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Friday, 5 July 2002

  • A headless Thatcherism is no basis for a credible alternative government
    Saturday, 6 July 2002

    It says something for the power of Margaret Thatcher's legacy that someone, 12 years after her departure from office, still thinks it worth taking a metal pole to her marble effigy and knocking its head off. It was quickly established that Paul Ke...

  • How to restore faith in the figures: destroy an audit firm
    Saturday, 6 July 2002

    When it comes to making sure that company accounts are as honest as they can be, nothing proposed by Patricia Hewitt can match the incentive effect of the liquidation of Andersen, one of the world's largest accounting firms.The Secretary of State ...

  • Doors stop
    Saturday, 6 July 2002

    For those who do not partake of the heady mixture that is Sixties nostalgia, the Doors are simply a piece of wood for keeping rooms apart. For others, they provided the soundtrack to a time and a place. Digital remastering and induction into the "Roc...

  • Peter Tatchell: Gay Pride is now respectable, and the worse for it
    Saturday, 6 July 2002

    Today's Gay Pride parade and Mardi Gras festival marks the 30th anniversary of the first Gay Pride celebration in Britain. I helped organise that first celebration in 1972, when 700 lesbians and gays marched from Trafalgar Square to Hyde Park.Ther...

  • If only people were more intelligent when they talk about America
    Saturday, 6 July 2002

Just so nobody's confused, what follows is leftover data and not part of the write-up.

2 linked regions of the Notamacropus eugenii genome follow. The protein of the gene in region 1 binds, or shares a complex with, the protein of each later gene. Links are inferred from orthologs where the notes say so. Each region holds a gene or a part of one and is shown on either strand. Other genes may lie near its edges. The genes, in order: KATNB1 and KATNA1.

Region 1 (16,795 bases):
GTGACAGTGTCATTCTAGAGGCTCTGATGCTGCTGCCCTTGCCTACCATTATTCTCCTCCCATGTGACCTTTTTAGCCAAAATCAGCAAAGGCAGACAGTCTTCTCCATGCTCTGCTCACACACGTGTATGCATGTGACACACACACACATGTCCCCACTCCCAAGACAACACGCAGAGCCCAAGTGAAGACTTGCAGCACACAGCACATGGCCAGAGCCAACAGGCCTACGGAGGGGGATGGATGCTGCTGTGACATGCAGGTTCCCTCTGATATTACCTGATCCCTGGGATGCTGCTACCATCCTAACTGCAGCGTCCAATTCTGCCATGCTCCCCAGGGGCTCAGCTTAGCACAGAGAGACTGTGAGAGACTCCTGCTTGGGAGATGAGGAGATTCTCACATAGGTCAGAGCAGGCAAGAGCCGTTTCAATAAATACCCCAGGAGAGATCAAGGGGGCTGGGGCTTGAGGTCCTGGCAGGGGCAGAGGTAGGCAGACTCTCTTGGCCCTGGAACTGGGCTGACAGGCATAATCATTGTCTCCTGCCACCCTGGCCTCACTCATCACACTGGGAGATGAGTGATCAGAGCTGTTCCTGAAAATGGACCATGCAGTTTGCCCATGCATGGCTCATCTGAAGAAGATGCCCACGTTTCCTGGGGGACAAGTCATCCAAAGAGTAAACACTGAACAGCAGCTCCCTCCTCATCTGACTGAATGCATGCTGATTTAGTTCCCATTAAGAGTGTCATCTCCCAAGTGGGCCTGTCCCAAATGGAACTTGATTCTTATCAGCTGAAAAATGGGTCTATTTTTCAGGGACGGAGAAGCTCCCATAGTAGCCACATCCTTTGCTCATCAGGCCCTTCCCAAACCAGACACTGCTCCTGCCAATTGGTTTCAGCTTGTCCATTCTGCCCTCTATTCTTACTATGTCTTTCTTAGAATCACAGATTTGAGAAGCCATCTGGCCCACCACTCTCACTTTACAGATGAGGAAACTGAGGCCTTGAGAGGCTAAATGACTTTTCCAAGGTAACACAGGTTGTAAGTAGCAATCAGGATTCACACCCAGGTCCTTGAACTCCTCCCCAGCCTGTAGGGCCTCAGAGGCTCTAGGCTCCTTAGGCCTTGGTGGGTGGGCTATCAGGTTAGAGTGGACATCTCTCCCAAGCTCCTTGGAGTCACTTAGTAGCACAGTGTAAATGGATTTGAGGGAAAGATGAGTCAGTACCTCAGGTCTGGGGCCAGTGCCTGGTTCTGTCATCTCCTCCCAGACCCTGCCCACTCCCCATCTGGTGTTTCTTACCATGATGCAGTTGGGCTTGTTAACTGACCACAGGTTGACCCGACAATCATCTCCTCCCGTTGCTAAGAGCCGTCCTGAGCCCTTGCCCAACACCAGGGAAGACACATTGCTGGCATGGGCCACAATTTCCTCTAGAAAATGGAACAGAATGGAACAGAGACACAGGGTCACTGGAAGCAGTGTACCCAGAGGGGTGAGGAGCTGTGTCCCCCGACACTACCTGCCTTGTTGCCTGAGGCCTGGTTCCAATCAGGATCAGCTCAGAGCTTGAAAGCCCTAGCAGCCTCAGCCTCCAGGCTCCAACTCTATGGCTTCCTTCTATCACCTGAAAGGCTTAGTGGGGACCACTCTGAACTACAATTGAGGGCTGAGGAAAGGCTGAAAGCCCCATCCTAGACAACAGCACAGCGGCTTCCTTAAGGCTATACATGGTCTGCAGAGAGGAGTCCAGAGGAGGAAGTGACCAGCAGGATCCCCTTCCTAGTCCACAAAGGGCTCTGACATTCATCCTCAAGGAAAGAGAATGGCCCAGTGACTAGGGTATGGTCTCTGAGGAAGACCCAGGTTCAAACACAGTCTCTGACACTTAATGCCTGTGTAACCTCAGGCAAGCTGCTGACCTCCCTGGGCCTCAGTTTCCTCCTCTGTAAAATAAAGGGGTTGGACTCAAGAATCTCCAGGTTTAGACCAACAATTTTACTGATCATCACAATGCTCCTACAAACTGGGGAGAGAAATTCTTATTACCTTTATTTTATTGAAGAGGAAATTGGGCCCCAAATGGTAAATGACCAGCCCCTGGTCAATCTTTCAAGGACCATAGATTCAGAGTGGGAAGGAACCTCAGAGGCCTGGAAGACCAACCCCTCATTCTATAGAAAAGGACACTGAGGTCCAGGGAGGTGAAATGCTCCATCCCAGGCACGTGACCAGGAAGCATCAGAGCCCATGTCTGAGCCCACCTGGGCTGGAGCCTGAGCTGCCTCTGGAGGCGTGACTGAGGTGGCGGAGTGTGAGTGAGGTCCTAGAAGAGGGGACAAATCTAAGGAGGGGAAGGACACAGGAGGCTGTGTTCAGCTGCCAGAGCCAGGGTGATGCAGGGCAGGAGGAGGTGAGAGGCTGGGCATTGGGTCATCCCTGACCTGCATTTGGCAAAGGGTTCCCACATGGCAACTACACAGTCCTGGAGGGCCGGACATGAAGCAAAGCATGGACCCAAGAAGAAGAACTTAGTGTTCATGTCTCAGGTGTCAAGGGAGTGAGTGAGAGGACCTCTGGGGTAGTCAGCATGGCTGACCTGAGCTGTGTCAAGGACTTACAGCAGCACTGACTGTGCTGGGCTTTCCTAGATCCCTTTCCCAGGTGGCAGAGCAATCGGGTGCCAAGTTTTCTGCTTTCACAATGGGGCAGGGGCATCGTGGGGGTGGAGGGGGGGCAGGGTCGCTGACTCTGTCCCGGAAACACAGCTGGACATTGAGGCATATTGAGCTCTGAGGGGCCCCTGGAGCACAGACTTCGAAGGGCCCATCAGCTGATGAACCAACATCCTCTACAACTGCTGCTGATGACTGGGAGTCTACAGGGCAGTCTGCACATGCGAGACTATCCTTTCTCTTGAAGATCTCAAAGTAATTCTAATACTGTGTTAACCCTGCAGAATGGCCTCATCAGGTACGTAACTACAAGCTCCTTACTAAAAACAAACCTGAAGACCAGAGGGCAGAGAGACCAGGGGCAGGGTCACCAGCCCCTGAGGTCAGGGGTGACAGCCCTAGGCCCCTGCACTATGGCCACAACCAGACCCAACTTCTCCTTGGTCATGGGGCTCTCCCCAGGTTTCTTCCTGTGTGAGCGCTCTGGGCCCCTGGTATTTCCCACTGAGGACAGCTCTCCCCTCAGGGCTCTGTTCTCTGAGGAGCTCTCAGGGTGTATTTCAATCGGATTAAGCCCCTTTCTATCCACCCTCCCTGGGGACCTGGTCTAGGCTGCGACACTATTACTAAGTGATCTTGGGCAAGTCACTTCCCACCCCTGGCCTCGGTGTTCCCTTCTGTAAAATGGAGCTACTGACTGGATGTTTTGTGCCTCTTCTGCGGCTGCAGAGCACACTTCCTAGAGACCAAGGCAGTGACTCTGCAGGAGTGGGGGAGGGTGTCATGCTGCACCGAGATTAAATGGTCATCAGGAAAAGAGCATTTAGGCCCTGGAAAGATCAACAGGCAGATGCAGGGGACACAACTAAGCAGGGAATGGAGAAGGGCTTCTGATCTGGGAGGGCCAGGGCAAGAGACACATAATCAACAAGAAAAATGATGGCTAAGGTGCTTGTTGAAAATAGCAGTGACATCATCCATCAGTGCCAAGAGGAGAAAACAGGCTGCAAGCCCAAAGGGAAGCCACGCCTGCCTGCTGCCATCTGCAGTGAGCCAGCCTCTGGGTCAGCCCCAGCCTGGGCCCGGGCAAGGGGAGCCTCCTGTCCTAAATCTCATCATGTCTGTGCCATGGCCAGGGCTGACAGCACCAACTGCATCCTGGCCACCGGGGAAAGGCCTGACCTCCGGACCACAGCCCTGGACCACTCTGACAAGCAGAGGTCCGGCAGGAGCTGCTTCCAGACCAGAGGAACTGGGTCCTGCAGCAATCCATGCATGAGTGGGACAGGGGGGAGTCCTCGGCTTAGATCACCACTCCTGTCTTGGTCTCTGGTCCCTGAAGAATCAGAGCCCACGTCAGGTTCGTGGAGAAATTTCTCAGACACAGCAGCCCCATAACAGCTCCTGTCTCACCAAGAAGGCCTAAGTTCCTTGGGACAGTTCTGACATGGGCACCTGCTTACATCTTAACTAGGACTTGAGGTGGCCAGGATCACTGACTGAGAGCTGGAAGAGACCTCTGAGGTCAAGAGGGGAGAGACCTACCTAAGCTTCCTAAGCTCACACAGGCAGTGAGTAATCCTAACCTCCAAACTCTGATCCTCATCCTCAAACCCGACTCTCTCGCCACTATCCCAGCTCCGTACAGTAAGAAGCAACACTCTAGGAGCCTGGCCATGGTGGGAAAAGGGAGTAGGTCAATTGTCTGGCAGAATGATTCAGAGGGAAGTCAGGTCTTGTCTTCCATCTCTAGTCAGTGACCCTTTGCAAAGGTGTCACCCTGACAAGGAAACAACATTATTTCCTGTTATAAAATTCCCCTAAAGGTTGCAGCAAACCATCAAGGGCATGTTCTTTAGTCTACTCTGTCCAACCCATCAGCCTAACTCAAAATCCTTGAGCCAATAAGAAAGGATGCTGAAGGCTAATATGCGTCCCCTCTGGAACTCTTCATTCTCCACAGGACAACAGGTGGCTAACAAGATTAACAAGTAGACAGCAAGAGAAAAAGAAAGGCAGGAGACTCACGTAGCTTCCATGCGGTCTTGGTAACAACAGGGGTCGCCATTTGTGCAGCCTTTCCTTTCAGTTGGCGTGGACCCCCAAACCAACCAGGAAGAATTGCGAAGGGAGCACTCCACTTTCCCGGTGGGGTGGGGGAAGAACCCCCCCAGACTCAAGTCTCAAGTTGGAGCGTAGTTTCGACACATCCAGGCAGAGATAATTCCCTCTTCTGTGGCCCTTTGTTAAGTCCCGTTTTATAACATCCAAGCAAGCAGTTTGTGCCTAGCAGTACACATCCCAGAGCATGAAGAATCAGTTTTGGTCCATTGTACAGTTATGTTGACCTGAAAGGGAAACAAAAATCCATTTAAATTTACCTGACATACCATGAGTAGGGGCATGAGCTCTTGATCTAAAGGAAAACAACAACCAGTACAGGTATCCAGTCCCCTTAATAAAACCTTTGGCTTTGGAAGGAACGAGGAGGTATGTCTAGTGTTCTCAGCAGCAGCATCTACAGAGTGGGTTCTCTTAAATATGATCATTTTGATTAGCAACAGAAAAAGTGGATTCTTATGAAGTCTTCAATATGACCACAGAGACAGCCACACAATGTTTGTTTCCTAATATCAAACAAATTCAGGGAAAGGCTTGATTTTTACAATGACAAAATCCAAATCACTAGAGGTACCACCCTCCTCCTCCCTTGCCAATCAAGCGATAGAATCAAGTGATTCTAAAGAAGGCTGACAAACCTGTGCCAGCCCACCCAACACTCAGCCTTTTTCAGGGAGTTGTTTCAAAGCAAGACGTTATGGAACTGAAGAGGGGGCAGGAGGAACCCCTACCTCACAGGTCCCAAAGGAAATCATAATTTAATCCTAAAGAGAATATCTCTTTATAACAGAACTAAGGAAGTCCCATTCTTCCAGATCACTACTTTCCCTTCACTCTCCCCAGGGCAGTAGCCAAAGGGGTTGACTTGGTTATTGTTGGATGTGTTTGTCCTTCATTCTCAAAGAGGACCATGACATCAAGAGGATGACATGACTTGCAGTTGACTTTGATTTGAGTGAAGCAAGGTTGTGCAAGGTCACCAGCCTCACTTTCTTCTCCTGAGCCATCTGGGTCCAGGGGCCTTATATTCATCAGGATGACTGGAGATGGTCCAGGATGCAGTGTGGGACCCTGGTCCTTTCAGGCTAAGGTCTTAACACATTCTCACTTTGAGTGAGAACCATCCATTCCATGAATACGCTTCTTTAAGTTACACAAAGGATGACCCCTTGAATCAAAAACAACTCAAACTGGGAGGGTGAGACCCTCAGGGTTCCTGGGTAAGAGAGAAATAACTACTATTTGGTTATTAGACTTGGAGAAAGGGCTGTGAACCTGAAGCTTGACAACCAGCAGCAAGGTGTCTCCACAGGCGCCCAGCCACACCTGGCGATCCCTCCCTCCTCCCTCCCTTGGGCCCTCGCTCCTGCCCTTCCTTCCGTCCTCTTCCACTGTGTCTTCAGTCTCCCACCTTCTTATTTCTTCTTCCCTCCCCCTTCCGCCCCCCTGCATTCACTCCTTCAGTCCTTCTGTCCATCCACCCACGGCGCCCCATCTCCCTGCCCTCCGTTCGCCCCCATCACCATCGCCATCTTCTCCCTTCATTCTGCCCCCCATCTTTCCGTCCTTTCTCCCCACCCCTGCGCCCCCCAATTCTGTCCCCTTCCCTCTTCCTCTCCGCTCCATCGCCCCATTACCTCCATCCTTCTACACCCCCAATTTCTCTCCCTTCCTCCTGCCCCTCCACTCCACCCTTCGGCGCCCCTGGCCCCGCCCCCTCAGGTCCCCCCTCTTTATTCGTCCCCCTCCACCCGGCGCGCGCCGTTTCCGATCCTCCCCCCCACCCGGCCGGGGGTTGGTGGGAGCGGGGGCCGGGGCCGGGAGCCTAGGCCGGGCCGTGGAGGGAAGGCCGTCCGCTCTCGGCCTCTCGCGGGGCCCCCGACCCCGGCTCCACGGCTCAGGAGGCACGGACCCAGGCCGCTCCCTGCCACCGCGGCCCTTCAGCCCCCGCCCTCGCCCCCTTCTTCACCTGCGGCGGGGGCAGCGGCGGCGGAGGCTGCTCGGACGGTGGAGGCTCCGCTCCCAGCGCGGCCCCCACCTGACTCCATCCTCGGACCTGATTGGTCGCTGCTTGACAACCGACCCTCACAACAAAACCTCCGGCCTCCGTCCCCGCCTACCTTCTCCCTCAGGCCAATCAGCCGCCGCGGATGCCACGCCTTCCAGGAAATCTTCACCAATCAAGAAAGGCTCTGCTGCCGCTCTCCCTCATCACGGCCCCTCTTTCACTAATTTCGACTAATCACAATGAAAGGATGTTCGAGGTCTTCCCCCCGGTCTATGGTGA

A few weeks after 11 September, I spoke at a meeting of a human rights group in rural England. Back then – how improbably distant it seems now – we could talk of little else but the slaughter in America. The world had shifted on its axis and anybody ...

  • Rain, rain go away (until after the wedding)
    Saturday, 6 July 2002

    After 20 years of summer holidays in Scotland, you'd think I would be used to bad weather in July. "Don't be so pathetic," my husband, who is from Argyle, would say. "You don't need good weather to have fun," and we'd put on sou'westers, waterproofs ...

  • Public lesson
    Friday, 5 July 2002

    Tony Blair is the first Prime Minister since the introduction of universal state education in Britain to use the service exclusively for his children. Purists can cavil at the selection procedures at the schools attended by his two elder sons and ...

  • Warning to the Chancellor: political reputations can go down as well as up
    Friday, 5 July 2002

    Internal linksInvestors puzzled by Blair claims of 'massive' market rise The context in which the Prime Minister made his suddenly famous comment about shares is interesting. "Yes, the stock market has fallen," he said on 19 June, "but it is still ...

  • Second-time lucky for digital television
    Friday, 5 July 2002

    The simplest way to try to understand digital television – and this is addressed to the 99 per cent of the population that finds phrases such as "digital terrestrial television platform" and "free to air" confusing – is to pretend that nothing has...

  • Harry Torrance : Why are we so obsessed with exams?
    Friday, 5 July 2002

    It's a strange Alice-in-Wonderland World we enter, when we enter the world of examinations and testing; exam passes and test scores have never been higher, yet the moral panic surrounding exams and educational standards continues unabated.Interes...